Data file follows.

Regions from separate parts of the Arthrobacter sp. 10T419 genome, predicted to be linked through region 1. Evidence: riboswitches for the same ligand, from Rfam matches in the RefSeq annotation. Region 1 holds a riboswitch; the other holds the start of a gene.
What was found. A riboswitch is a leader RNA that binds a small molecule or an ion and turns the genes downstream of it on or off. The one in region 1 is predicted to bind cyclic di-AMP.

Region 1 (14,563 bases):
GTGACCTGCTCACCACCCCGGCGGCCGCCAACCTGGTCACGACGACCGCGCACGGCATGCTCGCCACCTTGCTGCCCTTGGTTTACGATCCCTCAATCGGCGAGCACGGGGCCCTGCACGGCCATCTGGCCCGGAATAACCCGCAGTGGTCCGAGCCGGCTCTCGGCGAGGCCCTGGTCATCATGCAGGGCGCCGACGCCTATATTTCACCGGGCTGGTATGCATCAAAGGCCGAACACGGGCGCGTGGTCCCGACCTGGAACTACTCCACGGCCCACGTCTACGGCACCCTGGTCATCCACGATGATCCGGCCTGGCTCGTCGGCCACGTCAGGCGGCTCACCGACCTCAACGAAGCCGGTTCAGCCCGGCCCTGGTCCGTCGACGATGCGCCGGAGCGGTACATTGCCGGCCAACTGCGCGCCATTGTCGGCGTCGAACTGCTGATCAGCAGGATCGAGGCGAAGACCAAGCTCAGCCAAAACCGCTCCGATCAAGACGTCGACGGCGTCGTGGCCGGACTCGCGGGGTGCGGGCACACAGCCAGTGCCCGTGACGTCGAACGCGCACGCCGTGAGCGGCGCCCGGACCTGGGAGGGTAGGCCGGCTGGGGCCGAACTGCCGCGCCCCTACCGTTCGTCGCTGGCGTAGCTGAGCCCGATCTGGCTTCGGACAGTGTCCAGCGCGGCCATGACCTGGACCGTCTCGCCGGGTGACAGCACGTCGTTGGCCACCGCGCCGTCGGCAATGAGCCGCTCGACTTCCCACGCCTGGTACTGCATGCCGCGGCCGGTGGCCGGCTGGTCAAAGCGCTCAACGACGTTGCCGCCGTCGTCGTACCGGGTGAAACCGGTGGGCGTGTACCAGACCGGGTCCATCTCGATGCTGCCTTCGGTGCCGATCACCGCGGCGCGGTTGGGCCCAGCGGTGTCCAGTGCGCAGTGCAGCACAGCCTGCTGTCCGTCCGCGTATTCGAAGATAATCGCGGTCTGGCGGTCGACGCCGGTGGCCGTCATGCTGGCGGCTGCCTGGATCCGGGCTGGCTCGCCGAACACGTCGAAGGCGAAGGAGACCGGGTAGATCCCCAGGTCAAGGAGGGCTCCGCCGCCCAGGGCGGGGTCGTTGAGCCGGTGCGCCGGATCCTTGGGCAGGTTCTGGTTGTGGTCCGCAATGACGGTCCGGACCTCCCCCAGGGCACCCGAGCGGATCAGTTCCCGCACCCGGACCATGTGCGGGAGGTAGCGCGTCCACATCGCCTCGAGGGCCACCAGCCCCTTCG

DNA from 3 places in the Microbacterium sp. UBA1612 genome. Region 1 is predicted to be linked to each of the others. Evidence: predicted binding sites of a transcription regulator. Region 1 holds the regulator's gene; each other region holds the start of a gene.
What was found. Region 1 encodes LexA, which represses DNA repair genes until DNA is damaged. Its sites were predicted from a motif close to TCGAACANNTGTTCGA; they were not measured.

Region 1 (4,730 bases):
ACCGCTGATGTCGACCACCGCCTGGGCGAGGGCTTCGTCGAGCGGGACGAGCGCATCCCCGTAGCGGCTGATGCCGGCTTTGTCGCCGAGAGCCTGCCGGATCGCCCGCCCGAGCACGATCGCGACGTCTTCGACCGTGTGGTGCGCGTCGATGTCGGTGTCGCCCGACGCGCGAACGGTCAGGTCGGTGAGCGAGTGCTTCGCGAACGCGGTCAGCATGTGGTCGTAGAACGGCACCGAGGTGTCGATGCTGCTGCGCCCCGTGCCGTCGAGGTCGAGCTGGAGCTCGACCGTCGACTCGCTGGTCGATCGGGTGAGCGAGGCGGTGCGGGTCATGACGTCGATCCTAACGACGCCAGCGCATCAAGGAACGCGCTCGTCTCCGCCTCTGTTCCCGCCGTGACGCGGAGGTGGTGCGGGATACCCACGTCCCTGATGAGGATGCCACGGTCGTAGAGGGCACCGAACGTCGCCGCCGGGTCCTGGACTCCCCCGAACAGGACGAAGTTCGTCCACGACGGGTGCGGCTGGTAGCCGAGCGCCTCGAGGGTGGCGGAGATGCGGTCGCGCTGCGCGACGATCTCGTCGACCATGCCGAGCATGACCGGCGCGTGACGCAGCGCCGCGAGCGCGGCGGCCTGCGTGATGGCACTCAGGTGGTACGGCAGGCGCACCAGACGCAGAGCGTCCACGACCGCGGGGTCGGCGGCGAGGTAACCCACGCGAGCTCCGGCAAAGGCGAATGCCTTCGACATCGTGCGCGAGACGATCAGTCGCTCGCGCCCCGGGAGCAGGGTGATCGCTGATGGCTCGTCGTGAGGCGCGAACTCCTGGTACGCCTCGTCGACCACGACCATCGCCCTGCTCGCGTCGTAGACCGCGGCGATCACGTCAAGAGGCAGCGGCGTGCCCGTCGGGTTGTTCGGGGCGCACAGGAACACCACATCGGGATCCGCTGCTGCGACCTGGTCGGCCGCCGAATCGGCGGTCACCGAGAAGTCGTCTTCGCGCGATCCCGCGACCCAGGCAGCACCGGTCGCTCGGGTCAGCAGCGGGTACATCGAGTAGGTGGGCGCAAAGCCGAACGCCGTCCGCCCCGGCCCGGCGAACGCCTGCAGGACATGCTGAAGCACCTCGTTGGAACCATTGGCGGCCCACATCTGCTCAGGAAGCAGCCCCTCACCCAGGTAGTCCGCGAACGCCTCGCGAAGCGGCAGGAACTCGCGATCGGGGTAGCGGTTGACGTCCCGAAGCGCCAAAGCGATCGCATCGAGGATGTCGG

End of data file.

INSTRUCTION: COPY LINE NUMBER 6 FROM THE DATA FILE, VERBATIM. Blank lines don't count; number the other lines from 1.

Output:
What was found. Region 1 encodes LexA, which represses DNA repair genes until DNA is damaged. Its sites were predicted from a motif close to TCGAACANNTGTTCGA; they were not measured.